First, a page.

Recently, for example, when he was doorstepped by the press and asked ‘what happens next?’ he suggested the media “get out of London and go and talk to people who are not rich remainers.”
It’s not the first time someone has recognised the importance of getting out of the ‘London bubble’ to get a sense of what’s really going on.
The incredible Guardian series ‘Anywhere but Westminster’ has been making films that give a voice to the members of public who are usually not listened to when it comes to politics.
Even some advertising agencies have been getting in on the game, spreading their wings to speak to ‘real consumers’ across the UK.
Two years ago we decided to break the great barrier of the M25 ourselves.
From the research we’d conducted with Imperial College London, we’d noticed that big businesses were struggling to connect with small business owners when it comes to their marketing and sales.
We wanted to know why, so we spent two weeks in a Skoda travelling 200 miles and interviewing just over 20 new business owners.
We learned a lot on that trip, and one thing that came up with every person we spoke to was their wish that big brands would do more of what we were doing – getting out and listening to small business customers.
Here’s what the owner of ‘Your bike shed’ in York had to say:
For the past couple of decades, people have busily been de-humanising all things marketing.
First, there was the rise of email, enabling us to drop generic messages into people’s inboxes, then came the rise of social media, which led people to think they were getting closer to their customers and prospects – but in truth, everyone was still just hiding behind their computer screens.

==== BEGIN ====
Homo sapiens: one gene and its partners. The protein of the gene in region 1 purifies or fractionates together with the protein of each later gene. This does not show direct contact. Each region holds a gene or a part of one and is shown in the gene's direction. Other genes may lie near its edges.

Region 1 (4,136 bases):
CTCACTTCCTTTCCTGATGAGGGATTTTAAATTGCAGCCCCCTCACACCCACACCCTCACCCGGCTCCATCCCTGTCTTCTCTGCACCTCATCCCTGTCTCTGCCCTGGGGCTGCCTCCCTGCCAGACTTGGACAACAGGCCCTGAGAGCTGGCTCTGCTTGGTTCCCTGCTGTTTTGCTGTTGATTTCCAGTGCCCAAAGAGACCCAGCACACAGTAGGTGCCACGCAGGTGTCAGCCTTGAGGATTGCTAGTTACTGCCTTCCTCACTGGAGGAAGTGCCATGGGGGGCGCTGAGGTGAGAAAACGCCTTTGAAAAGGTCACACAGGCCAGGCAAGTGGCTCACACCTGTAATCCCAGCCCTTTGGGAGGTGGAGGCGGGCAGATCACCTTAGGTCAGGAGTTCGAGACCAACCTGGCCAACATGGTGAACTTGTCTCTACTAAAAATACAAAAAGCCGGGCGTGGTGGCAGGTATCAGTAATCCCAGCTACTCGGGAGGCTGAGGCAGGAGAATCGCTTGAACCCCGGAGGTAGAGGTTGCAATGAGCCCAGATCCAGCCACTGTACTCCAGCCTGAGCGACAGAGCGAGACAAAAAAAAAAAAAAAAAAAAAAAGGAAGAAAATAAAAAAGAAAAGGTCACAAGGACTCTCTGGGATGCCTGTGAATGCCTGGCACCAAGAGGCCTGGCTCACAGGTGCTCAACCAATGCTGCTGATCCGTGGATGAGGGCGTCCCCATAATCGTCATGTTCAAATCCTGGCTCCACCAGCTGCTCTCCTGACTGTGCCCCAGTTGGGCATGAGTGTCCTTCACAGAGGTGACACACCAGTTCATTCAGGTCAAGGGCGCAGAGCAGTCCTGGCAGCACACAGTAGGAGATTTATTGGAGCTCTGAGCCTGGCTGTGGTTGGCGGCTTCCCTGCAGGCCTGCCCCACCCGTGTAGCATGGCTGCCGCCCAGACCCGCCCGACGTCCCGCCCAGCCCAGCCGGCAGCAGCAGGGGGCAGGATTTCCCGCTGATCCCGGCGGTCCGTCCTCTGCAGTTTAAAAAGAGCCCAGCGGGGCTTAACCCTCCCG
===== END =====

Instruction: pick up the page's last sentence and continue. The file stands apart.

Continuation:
Automation then enabled marketers to fire out ‘right place, right time’ marketing messages. Highly efficient, but highly lacking in the human touch. And now we have the burgeoning promise of chatbots and AI that will remove yet another layer of human interaction.
Big brands really need to understand the ‘why?’ that speaks to the heart of their small business customers and stop treating them as numbers on a sales sheet. Put the time, resources and money into supporting more small businesses from the get-go.
Because small businesses are crying out for this. They’re actively seeking help and guidance from large businesses, but they also want to feel that they matter and that they have been understood.
Think ‘Boris bus’ but without the lies – get yourself a big, branded bus full of demos, experiences and experts and get out on the road. Park up in towns and villages and offer help and advice to the small businesses in those areas – and also listen to what they have to say.
Your small business customers want to feel loved by you and a big part of that is showing everyone that you’re proud to be their partner.
So, once a month, pick a small business customer to go and interview and then spotlight them through your online and social channels. Show that you’re proud to work with them and how you are helping them grow.
Just like all of us, small businesses want to feel heard. So why not host a regional series of ‘listening sessions’ where small business owners can not only ask questions but give suggestions of things they want from you.
This could then be fed back into the wider business (product, etc.) to further develop your small business offering.
It’s about time we all connected and listened more, and brought a human face back to marketing to small businesses. If you’d like to talk more about small business and winning the hearts and minds of small business owners, get in touch.